A workflow is a graphic representation of the flow of actions that are to be performed in a process; including specific conditions, tasks, decisions, results, dependencies and action paths. It is essentially a high-level graphical flowchart that represents an IT or business process, which might involve processing on multiple servers across the network. Workflows provide users an uncomplicated way to orchestrate and describe complex processing of data in a visual form without the need to understand programming. They allow processes or procedures to be more compliant, agile and visible by ensuring that every process stage or action is explicitly defined and optimized for maximum productivity.
The common goal of workflows is to coordinate tasks between departments or divisions and synchronize data between systems, with the ultimate goal of improving organizational efficiency, responsiveness and profitability. Workflows automate the flow of employee tasks and activities, reducing the time the process normally takes to complete as well as eliminating potential errors caused by human interaction. The key benefits of using workflows are as follows:
Visibility - Workflows enable managers to see what is happening with business critical processes at every point along the process, and at any moment in time.
Improves productivity – Automated workflows reduce the time spent on manual tasks.
Eliminates repetition - Workflows eliminate time-consuming jobs normally performed manually enabling employees to focus on more important activities.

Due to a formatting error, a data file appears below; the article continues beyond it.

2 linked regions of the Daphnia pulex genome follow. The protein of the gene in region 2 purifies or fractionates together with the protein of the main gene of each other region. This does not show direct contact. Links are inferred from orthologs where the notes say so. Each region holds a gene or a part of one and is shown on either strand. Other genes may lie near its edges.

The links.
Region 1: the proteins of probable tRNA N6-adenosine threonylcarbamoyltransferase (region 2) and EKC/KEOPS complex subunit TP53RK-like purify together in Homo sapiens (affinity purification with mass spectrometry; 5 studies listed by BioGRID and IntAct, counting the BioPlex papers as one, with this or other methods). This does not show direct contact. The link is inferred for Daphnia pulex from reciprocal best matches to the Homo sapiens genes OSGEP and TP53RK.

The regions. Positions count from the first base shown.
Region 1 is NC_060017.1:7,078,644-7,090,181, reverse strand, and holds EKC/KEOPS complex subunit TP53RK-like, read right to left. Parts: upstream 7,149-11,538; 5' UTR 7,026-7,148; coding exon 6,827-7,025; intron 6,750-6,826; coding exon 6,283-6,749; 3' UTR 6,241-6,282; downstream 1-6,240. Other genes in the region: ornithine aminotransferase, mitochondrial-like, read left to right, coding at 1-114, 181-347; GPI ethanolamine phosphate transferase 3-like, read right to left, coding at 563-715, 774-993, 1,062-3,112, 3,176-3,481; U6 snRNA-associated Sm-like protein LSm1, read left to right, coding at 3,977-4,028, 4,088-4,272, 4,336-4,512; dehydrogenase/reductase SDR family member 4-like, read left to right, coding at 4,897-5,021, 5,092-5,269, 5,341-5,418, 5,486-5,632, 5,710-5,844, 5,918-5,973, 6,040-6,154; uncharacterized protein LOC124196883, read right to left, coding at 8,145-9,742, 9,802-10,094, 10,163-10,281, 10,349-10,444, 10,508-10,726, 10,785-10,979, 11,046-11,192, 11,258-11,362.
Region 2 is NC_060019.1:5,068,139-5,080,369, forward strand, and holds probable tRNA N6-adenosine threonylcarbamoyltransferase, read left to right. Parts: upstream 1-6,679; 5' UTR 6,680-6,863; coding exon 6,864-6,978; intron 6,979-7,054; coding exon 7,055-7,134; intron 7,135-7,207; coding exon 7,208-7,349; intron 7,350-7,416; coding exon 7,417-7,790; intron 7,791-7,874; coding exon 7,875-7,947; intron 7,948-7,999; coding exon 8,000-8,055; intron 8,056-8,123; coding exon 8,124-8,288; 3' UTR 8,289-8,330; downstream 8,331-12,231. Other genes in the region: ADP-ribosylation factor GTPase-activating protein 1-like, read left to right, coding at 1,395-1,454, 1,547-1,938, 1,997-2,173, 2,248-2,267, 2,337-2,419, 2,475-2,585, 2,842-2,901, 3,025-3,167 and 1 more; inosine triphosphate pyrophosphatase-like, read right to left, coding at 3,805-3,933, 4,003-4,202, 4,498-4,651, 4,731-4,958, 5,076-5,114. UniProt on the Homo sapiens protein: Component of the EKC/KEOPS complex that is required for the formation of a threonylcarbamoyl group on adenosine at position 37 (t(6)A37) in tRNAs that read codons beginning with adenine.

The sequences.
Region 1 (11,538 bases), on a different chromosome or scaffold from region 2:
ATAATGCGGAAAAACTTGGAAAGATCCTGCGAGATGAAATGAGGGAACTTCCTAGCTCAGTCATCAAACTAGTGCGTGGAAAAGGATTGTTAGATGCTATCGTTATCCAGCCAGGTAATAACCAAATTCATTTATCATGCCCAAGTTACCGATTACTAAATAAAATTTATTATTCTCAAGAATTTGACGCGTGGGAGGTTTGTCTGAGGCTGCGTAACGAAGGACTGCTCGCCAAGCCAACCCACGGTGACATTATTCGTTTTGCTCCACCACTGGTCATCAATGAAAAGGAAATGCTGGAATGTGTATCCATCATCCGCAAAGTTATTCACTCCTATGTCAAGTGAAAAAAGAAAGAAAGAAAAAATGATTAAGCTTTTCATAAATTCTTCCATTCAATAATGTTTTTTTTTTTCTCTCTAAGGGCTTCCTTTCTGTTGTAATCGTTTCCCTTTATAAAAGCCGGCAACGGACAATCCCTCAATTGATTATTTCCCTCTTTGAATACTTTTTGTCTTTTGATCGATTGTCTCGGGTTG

Improves accuracy - Automated workflows eliminate human errors.
Improves Accountability - Workflows can create productivity measurement and continual process improvement.
Graphical workflows are the cornerstone of AutoMate BPA Server. The Workflow Designer is the primary canvas for designing and creating automated business processes. Objects including tasks, events, conditions, and flow controls are dragged-and-dropped using a highly visual, intuitive interface. Depending on the designer's preference, design can remain at a basic level where tasks and conditions are simply named and connected with appropriate flow control arrows, or it can be highly detailed where complex tasks are developed, multiple machines specified, error handling defined and evaluation objects created to allow decisions to be made during execution.
WorkFlow Designer Quick Tour
Building a Workflow
About Creating Tasks